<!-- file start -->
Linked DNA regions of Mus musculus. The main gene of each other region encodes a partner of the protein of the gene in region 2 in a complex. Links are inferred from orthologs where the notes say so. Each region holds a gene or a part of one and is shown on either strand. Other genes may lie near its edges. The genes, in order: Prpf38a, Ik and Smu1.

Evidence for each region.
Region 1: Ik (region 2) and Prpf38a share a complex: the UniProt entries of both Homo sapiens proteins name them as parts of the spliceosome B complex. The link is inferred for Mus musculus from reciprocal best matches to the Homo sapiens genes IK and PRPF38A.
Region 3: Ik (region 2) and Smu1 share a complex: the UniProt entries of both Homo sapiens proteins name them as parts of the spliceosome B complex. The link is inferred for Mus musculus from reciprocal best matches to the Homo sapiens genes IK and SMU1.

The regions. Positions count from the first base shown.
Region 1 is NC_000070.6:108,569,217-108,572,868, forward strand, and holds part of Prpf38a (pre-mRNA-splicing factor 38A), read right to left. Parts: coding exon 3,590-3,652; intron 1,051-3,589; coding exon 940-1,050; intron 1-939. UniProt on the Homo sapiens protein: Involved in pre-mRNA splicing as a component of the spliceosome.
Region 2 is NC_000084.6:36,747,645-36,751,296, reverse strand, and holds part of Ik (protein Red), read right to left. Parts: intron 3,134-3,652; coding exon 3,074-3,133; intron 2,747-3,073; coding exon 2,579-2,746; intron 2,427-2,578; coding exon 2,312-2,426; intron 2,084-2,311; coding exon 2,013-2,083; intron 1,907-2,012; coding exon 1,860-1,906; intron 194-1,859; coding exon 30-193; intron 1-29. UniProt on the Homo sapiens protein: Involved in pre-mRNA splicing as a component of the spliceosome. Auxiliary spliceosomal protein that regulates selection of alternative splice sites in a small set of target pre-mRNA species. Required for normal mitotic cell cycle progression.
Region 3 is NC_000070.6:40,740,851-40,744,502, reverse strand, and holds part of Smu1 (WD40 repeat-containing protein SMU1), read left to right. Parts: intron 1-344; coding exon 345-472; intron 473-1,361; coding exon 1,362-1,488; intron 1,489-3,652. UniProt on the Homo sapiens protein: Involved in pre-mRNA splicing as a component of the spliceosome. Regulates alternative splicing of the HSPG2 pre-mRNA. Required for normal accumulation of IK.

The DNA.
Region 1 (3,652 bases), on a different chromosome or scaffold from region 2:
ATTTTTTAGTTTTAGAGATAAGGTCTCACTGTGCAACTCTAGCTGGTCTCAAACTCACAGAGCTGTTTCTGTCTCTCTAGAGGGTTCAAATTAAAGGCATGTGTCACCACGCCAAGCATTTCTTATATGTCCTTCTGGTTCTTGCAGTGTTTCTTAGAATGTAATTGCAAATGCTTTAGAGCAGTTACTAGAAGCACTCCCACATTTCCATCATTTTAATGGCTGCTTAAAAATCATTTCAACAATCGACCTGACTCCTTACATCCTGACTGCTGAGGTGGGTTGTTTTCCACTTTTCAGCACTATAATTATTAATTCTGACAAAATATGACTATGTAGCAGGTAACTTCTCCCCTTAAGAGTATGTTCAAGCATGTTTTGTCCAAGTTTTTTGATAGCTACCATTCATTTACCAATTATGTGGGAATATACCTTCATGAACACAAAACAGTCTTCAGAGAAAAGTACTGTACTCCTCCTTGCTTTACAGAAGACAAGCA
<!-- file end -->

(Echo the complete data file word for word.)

Linked DNA regions of Mus musculus. The main gene of each other region encodes a partner of the protein of the gene in region 2 in a complex. Links are inferred from orthologs where the notes say so. Each region holds a gene or a part of one and is shown on either strand. Other genes may lie near its edges. The genes, in order: Prpf38a, Ik and Smu1.

Evidence for each region.
Region 1: Ik (region 2) and Prpf38a share a complex: the UniProt entries of both Homo sapiens proteins name them as parts of the spliceosome B complex. The link is inferred for Mus musculus from reciprocal best matches to the Homo sapiens genes IK and PRPF38A.
Region 3: Ik (region 2) and Smu1 share a complex: the UniProt entries of both Homo sapiens proteins name them as parts of the spliceosome B complex. The link is inferred for Mus musculus from reciprocal best matches to the Homo sapiens genes IK and SMU1.

The regions. Positions count from the first base shown.
Region 1 is NC_000070.6:108,569,217-108,572,868, forward strand, and holds part of Prpf38a (pre-mRNA-splicing factor 38A), read right to left. Parts: coding exon 3,590-3,652; intron 1,051-3,589; coding exon 940-1,050; intron 1-939. UniProt on the Homo sapiens protein: Involved in pre-mRNA splicing as a component of the spliceosome.
Region 2 is NC_000084.6:36,747,645-36,751,296, reverse strand, and holds part of Ik (protein Red), read right to left. Parts: intron 3,134-3,652; coding exon 3,074-3,133; intron 2,747-3,073; coding exon 2,579-2,746; intron 2,427-2,578; coding exon 2,312-2,426; intron 2,084-2,311; coding exon 2,013-2,083; intron 1,907-2,012; coding exon 1,860-1,906; intron 194-1,859; coding exon 30-193; intron 1-29. UniProt on the Homo sapiens protein: Involved in pre-mRNA splicing as a component of the spliceosome. Auxiliary spliceosomal protein that regulates selection of alternative splice sites in a small set of target pre-mRNA species. Required for normal mitotic cell cycle progression.
Region 3 is NC_000070.6:40,740,851-40,744,502, reverse strand, and holds part of Smu1 (WD40 repeat-containing protein SMU1), read left to right. Parts: intron 1-344; coding exon 345-472; intron 473-1,361; coding exon 1,362-1,488; intron 1,489-3,652. UniProt on the Homo sapiens protein: Involved in pre-mRNA splicing as a component of the spliceosome. Regulates alternative splicing of the HSPG2 pre-mRNA. Required for normal accumulation of IK.

The DNA.
Region 1 (3,652 bases), on a different chromosome or scaffold from region 2:
ATTTTTTAGTTTTAGAGATAAGGTCTCACTGTGCAACTCTAGCTGGTCTCAAACTCACAGAGCTGTTTCTGTCTCTCTAGAGGGTTCAAATTAAAGGCATGTGTCACCACGCCAAGCATTTCTTATATGTCCTTCTGGTTCTTGCAGTGTTTCTTAGAATGTAATTGCAAATGCTTTAGAGCAGTTACTAGAAGCACTCCCACATTTCCATCATTTTAATGGCTGCTTAAAAATCATTTCAACAATCGACCTGACTCCTTACATCCTGACTGCTGAGGTGGGTTGTTTTCCACTTTTCAGCACTATAATTATTAATTCTGACAAAATATGACTATGTAGCAGGTAACTTCTCCCCTTAAGAGTATGTTCAAGCATGTTTTGTCCAAGTTTTTTGATAGCTACCATTCATTTACCAATTATGTGGGAATATACCTTCATGAACACAAAACAGTCTTCAGAGAAAAGTACTGTACTCCTCCTTGCTTTACAGAAGACAAGCA